This is a common problem which results in the software having to be treated as a “black box” – viewed and analysed as a closed system in terms of its inputs and outputs. This means that when updates do need to be made, they can be expensive both in terms of finding people with the requisite skills, and in making and testing changes to avoid causing issues in other parts of the software.
Another challenge with legacy code is that while processes and tools have been created for more modern software languages to analyse non-compliance or bad-practice at the source code level, the tools simply do not exist for many legacy programming languages. These processes were not deemed important at the time and so associated tools were never created.
Addressing Technical Debt
There are established software engineering metrics that can be used to analyse technical debt. These include the ‘Maintainability Index’, normally calculated from lines of code measures, and ‘Cyclomatic Complexity’ which looks at the number of linearly independent paths through the source code, as well as statistical measures.
Many financial services in-house software development teams are striving to address technical debt and are turning to partners for help in this area, leaving them to focus on new software creation. Experienced software product engineering firms are ideally positioned as debt reduction partners. They are used to working on multiple engagements for multiple clients, have broad experience of many different platforms, and have invested in tools, repeatable processes and engineering talent to ensure a uniform and consistent approach. This allows technical debt to be minimised both in the current code and in subsequent enhancements to that code.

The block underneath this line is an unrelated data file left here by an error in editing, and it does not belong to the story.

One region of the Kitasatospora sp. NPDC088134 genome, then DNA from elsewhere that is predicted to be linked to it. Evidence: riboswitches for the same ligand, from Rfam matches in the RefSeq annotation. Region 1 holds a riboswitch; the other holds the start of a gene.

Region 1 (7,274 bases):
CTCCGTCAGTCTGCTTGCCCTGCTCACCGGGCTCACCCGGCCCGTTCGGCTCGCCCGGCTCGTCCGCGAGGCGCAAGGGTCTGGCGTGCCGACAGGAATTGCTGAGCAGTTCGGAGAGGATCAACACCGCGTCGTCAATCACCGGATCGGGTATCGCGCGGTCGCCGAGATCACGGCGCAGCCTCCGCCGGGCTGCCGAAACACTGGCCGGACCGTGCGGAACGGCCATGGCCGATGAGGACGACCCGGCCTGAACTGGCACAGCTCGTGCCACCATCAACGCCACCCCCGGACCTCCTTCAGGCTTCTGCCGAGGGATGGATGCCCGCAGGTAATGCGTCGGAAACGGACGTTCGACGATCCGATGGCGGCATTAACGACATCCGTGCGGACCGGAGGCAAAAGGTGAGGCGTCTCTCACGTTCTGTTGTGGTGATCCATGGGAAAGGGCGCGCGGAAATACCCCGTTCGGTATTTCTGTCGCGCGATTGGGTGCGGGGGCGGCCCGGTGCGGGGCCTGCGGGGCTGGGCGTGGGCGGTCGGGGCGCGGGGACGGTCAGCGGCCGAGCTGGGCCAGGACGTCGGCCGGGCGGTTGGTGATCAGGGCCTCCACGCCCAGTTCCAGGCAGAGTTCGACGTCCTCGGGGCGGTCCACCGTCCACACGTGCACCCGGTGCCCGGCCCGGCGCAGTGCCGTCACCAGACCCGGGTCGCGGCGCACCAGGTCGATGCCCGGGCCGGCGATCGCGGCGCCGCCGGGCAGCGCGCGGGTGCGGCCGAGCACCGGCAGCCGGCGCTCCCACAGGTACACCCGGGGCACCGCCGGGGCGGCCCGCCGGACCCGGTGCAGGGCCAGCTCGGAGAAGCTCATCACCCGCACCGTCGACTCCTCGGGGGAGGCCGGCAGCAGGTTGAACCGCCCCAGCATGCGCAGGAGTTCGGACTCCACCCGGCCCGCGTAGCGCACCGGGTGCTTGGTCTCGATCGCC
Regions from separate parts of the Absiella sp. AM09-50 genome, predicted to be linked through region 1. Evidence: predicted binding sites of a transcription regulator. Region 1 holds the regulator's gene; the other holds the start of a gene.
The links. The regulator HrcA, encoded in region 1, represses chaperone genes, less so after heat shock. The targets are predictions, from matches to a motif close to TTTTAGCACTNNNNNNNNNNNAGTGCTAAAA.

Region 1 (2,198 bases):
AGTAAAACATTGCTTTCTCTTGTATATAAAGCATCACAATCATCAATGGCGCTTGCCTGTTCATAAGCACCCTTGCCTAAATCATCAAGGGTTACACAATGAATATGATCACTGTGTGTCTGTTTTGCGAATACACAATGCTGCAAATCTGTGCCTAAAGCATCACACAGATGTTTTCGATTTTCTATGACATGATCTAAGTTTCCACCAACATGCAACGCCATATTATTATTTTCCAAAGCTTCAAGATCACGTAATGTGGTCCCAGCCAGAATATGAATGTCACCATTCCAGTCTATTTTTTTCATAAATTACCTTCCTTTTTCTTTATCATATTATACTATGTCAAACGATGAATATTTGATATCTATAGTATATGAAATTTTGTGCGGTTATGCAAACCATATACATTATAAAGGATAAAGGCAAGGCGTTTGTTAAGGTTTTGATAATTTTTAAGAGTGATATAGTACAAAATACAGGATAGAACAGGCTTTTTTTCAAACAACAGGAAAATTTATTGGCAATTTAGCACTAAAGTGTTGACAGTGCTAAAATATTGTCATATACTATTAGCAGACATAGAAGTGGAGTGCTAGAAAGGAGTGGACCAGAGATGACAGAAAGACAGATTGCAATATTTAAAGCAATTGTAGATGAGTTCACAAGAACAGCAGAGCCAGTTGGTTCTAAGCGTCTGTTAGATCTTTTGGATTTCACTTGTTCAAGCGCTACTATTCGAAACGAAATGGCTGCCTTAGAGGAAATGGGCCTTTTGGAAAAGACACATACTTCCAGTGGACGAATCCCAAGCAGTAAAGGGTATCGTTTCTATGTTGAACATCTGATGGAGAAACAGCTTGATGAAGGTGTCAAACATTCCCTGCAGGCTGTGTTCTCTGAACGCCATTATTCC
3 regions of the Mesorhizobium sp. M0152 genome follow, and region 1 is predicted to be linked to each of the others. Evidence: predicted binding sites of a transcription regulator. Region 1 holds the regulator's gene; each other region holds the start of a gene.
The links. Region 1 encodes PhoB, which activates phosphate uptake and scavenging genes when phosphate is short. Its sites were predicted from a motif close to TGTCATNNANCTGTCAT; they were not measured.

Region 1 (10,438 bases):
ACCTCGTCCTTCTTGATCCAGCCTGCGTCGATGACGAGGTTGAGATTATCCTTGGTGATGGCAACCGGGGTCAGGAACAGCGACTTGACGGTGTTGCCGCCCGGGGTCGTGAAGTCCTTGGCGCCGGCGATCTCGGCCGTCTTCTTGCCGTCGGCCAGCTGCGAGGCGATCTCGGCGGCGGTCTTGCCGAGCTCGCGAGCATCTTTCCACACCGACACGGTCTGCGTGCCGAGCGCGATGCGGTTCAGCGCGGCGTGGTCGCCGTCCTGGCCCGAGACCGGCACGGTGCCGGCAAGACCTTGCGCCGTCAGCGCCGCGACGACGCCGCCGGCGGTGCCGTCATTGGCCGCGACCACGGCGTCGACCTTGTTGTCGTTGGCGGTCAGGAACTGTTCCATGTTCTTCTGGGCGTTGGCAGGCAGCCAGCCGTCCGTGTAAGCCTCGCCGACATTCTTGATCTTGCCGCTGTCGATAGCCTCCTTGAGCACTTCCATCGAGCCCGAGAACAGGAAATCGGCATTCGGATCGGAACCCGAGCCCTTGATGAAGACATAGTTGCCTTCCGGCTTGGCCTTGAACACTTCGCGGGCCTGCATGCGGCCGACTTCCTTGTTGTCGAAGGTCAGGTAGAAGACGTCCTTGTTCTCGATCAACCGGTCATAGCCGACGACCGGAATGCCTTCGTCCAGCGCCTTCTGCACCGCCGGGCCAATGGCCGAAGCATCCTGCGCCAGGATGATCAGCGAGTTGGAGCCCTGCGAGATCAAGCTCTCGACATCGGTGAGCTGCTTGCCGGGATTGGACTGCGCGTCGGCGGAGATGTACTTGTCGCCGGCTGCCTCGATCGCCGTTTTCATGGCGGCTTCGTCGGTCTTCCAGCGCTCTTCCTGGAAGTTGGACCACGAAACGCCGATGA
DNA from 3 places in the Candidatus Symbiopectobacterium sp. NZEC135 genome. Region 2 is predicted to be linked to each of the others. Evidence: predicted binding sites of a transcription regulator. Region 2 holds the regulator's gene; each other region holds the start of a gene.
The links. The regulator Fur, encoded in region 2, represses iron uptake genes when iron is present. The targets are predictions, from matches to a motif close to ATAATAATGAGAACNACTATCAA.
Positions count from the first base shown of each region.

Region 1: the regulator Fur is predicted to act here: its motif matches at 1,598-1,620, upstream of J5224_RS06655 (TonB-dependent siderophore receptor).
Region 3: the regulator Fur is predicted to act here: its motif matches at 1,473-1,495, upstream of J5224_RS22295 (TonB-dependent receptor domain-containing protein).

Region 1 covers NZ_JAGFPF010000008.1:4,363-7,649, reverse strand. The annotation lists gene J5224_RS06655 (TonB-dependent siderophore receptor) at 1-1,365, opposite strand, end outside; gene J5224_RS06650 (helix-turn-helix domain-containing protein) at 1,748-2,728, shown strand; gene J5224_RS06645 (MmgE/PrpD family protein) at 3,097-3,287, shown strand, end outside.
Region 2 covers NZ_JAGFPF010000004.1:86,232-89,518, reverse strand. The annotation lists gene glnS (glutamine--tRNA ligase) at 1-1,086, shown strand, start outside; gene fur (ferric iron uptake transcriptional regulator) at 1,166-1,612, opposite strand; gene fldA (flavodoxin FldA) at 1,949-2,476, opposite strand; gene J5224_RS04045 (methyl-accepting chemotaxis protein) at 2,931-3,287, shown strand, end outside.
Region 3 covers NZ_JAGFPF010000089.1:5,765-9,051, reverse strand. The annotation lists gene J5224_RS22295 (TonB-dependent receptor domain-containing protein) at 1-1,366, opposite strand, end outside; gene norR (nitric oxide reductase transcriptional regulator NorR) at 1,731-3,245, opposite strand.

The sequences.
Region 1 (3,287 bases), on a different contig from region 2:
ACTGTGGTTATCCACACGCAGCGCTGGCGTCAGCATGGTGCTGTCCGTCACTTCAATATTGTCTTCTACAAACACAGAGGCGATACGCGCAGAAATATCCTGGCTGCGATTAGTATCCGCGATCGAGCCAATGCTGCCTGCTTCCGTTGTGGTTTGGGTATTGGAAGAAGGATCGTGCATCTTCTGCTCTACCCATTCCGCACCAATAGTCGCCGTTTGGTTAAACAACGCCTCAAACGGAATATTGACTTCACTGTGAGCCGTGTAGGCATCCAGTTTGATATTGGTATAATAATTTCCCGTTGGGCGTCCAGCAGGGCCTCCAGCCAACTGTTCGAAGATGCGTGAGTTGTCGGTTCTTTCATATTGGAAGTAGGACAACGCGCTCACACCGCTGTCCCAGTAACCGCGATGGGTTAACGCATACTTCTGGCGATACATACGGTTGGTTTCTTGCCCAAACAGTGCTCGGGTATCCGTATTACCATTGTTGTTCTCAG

While technical debt may not seem, on the surface, to be a major problem, it accrues and compounds over time so that maintenance and updates to software become vastly more complex and costly than they need to be. Technical debt should be minimised throughout the software lifecycle as the nature of technical debt changes over the lifetime of a software platform. Putting strategies and partnerships in place to remediate this debt can help ensure the cost of the debt remains low in the future too.